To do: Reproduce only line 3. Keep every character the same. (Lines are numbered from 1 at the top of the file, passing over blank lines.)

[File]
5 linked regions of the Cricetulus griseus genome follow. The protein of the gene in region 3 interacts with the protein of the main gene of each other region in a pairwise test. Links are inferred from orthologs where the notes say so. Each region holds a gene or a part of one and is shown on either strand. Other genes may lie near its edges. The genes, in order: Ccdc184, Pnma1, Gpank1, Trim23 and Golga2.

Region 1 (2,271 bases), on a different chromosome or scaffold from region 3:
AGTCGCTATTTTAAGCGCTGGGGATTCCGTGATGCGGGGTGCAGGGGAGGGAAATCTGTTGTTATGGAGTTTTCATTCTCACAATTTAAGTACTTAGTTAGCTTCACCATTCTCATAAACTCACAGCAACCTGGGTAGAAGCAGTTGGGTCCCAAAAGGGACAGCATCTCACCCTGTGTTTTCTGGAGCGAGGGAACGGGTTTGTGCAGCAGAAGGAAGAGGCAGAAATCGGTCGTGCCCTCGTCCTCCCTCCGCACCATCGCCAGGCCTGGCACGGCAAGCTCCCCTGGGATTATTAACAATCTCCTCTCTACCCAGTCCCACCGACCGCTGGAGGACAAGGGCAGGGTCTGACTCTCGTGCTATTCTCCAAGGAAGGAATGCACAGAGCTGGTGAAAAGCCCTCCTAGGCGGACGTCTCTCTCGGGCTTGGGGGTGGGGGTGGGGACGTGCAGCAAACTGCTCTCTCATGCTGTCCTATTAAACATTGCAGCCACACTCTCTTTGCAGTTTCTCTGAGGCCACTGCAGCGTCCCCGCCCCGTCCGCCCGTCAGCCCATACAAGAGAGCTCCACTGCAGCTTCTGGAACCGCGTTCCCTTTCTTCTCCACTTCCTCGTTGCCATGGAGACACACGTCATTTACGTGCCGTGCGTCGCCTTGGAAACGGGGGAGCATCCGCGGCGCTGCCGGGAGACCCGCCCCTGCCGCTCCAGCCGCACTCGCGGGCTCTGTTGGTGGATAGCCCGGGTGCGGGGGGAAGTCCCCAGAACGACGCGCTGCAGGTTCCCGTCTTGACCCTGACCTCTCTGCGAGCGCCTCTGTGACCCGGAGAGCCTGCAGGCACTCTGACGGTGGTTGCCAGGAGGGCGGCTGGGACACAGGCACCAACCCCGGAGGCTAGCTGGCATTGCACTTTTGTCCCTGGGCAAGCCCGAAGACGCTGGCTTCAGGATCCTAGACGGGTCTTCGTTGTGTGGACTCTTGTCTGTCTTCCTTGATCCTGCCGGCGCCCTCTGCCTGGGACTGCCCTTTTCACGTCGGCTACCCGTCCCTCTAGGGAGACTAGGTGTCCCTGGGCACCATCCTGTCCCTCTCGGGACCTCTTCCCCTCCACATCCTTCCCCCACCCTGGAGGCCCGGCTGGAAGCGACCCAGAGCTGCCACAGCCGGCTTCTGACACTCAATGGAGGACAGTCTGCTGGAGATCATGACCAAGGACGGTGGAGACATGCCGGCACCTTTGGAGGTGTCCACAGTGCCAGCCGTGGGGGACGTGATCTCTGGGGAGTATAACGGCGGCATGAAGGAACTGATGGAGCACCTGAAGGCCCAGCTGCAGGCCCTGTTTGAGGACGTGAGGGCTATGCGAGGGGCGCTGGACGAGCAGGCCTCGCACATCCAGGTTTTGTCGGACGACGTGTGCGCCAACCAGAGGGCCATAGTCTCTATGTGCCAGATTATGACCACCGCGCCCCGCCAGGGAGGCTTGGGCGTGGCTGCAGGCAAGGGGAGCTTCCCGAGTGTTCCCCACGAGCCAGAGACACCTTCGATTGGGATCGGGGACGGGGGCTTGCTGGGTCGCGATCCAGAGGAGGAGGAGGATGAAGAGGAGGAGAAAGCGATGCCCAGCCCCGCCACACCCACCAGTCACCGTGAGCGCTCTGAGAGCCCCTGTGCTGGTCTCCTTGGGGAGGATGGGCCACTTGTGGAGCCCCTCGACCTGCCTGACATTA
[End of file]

AGTCGCTATTTTAAGCGCTGGGGATTCCGTGATGCGGGGTGCAGGGGAGGGAAATCTGTTGTTATGGAGTTTTCATTCTCACAATTTAAGTACTTAGTTAGCTTCACCATTCTCATAAACTCACAGCAACCTGGGTAGAAGCAGTTGGGTCCCAAAAGGGACAGCATCTCACCCTGTGTTTTCTGGAGCGAGGGAACGGGTTTGTGCAGCAGAAGGAAGAGGCAGAAATCGGTCGTGCCCTCGTCCTCCCTCCGCACCATCGCCAGGCCTGGCACGGCAAGCTCCCCTGGGATTATTAACAATCTCCTCTCTACCCAGTCCCACCGACCGCTGGAGGACAAGGGCAGGGTCTGACTCTCGTGCTATTCTCCAAGGAAGGAATGCACAGAGCTGGTGAAAAGCCCTCCTAGGCGGACGTCTCTCTCGGGCTTGGGGGTGGGGGTGGGGACGTGCAGCAAACTGCTCTCTCATGCTGTCCTATTAAACATTGCAGCCACACTCTCTTTGCAGTTTCTCTGAGGCCACTGCAGCGTCCCCGCCCCGTCCGCCCGTCAGCCCATACAAGAGAGCTCCACTGCAGCTTCTGGAACCGCGTTCCCTTTCTTCTCCACTTCCTCGTTGCCATGGAGACACACGTCATTTACGTGCCGTGCGTCGCCTTGGAAACGGGGGAGCATCCGCGGCGCTGCCGGGAGACCCGCCCCTGCCGCTCCAGCCGCACTCGCGGGCTCTGTTGGTGGATAGCCCGGGTGCGGGGGGAAGTCCCCAGAACGACGCGCTGCAGGTTCCCGTCTTGACCCTGACCTCTCTGCGAGCGCCTCTGTGACCCGGAGAGCCTGCAGGCACTCTGACGGTGGTTGCCAGGAGGGCGGCTGGGACACAGGCACCAACCCCGGAGGCTAGCTGGCATTGCACTTTTGTCCCTGGGCAAGCCCGAAGACGCTGGCTTCAGGATCCTAGACGGGTCTTCGTTGTGTGGACTCTTGTCTGTCTTCCTTGATCCTGCCGGCGCCCTCTGCCTGGGACTGCCCTTTTCACGTCGGCTACCCGTCCCTCTAGGGAGACTAGGTGTCCCTGGGCACCATCCTGTCCCTCTCGGGACCTCTTCCCCTCCACATCCTTCCCCCACCCTGGAGGCCCGGCTGGAAGCGACCCAGAGCTGCCACAGCCGGCTTCTGACACTCAATGGAGGACAGTCTGCTGGAGATCATGACCAAGGACGGTGGAGACATGCCGGCACCTTTGGAGGTGTCCACAGTGCCAGCCGTGGGGGACGTGATCTCTGGGGAGTATAACGGCGGCATGAAGGAACTGATGGAGCACCTGAAGGCCCAGCTGCAGGCCCTGTTTGAGGACGTGAGGGCTATGCGAGGGGCGCTGGACGAGCAGGCCTCGCACATCCAGGTTTTGTCGGACGACGTGTGCGCCAACCAGAGGGCCATAGTCTCTATGTGCCAGATTATGACCACCGCGCCCCGCCAGGGAGGCTTGGGCGTGGCTGCAGGCAAGGGGAGCTTCCCGAGTGTTCCCCACGAGCCAGAGACACCTTCGATTGGGATCGGGGACGGGGGCTTGCTGGGTCGCGATCCAGAGGAGGAGGAGGATGAAGAGGAGGAGAAAGCGATGCCCAGCCCCGCCACACCCACCAGTCACCGTGAGCGCTCTGAGAGCCCCTGTGCTGGTCTCCTTGGGGAGGATGGGCCACTTGTGGAGCCCCTCGACCTGCCTGACATTA